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Nick Cunningham

Nick Cunningham

Nick Cunningham is an independent journalist, covering oil and gas, energy and environmental policy, and international politics. He is based in Portland, Oregon. 

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Have Oil Prices Peaked


Brent recently hit $80 per barrel, which ushered in a flood of predictions for when we might hit $100 per barrel. But Saudi Arabia and Russia just crushed those dreams, with reports suggesting that the two top oil producers could move to allow higher levels of output at the upcoming meeting in Vienna on June 22.

Assuming they do indeed lift output levels, does that mean that the rally is over? Are we in for a sharper price correction? It’s possible. But it’s also possible the market is overreacting. Let me explain.

On the one hand, there is ample evidence that the oil price rally was sentiment driven. Brent prices have rallied nearly 90 percent since bottoming out at $45 per barrel nearly a year ago. The steady climb in prices occurred alongside a record buildup in net-long positioning by hedge funds and other money managers.

Of course, the underlying fundamentals indicate that the market tightened significantly, but record bullish positioning began to look overstretched earlier this year. In fact, some savvy investors started booking profits, selling out of their positions in April. Brent has edged up over the month of May, even as the speculative net-length in the ICE Brent futures market fell back significantly.

(Click to enlarge)

In other words, the smart money was already starting to bet against higher oil prices even as geopolitical fears spread like wildfire over the past month. Speaking of which, much of the premium on oil in the past month has come as a result of geopolitics, not necessarily the underlying fundamentals. Brent added about $6 per barrel in the two weeks following Trump’s decision to pull out of the Iran nuclear deal.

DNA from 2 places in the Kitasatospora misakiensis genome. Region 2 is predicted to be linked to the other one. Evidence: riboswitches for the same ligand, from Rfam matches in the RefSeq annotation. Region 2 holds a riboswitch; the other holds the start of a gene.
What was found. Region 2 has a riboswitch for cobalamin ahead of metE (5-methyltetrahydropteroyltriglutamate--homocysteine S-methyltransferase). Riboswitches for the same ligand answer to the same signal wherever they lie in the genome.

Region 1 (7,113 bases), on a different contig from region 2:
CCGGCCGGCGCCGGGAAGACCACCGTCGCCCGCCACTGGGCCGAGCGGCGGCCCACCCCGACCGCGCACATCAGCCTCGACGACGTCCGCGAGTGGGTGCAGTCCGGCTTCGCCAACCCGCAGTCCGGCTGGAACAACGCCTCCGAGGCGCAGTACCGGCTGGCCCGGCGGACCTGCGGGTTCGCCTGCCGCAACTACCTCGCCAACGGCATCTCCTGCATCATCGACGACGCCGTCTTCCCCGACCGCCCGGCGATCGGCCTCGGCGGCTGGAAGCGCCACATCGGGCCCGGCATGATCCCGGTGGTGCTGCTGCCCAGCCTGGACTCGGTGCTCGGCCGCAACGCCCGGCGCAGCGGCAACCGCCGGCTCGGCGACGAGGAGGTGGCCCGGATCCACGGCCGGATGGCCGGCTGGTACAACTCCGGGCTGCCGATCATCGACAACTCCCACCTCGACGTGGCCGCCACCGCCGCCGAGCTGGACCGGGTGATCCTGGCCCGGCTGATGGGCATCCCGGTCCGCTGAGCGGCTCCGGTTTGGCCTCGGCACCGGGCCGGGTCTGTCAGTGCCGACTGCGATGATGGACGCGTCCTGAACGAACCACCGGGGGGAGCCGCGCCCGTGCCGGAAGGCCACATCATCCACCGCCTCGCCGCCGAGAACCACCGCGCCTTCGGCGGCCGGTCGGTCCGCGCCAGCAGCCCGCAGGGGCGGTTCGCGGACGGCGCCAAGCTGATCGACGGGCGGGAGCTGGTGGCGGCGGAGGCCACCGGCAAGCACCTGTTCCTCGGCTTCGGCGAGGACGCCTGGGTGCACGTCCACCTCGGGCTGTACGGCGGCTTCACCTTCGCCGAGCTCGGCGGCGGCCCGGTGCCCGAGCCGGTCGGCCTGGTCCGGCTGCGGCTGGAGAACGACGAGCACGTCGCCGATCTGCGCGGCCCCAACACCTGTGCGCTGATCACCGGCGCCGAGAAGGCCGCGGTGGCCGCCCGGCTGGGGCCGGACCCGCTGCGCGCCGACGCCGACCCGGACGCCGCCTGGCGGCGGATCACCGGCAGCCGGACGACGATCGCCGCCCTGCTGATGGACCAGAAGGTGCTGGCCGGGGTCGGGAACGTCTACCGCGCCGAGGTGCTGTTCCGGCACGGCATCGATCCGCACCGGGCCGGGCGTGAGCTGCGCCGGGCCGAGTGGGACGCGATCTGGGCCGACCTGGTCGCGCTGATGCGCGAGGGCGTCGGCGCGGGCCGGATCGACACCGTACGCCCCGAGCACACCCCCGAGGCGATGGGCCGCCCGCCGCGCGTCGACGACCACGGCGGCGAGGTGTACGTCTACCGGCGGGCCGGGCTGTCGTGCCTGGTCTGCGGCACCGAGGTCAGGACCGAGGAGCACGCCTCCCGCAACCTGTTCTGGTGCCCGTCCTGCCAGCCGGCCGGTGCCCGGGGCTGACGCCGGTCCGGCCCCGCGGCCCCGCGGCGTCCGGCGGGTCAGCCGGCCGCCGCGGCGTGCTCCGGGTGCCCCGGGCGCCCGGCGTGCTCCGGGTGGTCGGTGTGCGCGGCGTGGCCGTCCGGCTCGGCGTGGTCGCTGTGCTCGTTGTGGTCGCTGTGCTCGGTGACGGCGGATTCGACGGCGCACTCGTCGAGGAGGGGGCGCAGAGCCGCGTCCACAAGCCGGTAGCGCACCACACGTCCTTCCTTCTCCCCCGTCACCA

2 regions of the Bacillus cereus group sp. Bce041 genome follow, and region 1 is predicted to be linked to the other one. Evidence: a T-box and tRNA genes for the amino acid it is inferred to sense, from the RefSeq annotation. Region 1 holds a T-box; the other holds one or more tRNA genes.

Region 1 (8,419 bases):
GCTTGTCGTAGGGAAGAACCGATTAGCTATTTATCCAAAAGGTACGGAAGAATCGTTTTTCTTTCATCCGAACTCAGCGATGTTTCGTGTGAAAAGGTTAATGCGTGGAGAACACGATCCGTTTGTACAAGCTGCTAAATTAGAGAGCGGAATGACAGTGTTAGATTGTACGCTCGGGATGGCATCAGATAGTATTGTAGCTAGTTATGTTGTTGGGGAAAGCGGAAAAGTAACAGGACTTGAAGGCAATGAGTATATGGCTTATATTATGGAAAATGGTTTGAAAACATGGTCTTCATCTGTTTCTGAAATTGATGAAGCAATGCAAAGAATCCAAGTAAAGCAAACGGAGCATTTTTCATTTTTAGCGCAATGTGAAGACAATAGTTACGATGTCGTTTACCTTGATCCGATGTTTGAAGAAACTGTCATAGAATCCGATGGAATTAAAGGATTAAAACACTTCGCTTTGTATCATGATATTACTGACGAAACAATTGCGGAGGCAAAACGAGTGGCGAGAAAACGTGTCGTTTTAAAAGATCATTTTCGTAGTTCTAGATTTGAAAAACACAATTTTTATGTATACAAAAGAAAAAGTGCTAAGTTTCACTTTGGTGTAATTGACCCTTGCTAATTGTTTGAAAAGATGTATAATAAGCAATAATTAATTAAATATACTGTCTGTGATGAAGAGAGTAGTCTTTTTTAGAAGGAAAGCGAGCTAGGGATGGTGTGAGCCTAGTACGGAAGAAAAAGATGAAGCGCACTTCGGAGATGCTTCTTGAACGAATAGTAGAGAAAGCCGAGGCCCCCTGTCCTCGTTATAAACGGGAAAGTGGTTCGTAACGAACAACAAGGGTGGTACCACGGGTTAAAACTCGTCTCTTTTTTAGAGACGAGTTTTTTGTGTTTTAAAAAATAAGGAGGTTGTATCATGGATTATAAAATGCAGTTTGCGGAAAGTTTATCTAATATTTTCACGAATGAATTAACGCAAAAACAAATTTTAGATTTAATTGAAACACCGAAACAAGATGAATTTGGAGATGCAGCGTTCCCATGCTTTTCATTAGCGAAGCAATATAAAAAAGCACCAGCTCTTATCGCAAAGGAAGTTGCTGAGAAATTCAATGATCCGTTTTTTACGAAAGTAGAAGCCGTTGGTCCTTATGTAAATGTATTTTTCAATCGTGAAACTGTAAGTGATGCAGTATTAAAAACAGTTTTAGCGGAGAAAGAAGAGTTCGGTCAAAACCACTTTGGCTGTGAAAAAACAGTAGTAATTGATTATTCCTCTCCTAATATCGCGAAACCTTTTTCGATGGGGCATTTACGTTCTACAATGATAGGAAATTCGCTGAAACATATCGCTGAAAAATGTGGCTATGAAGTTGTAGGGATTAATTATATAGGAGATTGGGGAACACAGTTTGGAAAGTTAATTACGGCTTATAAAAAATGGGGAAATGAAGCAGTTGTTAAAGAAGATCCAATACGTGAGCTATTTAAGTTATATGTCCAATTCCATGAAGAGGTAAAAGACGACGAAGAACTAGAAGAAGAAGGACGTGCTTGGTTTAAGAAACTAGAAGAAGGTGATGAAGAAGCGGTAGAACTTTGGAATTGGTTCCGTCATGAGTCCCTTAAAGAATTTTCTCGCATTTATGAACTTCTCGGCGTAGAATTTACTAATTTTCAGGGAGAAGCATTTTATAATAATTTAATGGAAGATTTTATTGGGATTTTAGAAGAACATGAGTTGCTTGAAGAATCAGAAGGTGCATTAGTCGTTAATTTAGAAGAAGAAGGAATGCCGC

However, fears of outages in Iran are a little premature. There is almost no chance the U.S. can knock of as much oil as it did before the JCPOA – about 1 million barrels per day (mb/d) – when it worked in concert with other global powers. The U.S. is now going it alone vis-à-vis confrontation with Iran, and while Washington still carries a lot of sway, the Trump administration won’t be able to disrupt as much oil. Estimates vary, but let’s say somewhere around 500,000 barrels per day. That is a large volume of oil knocked offline but it isn’t a game-changer. Fears of acute shortages are likely overblown.

Even as OPEC lines up a change to its current production cuts, there are reports that some cargoes in the Atlantic Basin are going unsold. Physical traders told Bloomberg in early May that some cargoes were looking for a home in northwest Europe, the Mediterranean, China and West Africa. The surplus has weighed on Brent timespreads, narrowing the July-August premium. The shrinking backwardation is a red flag for the oil market.

All of that is to say that there is plenty room for a price correction. Lopsided bets from hedge funds and other money managers have repeatedly ended badly, with a liquidation of positions sparking a selloff in oil prices as soon as sentiment turns bearish. Anybody involved in the oil market over the past three years would recognize the looming threat from the current overly bullish makeup in the futures market.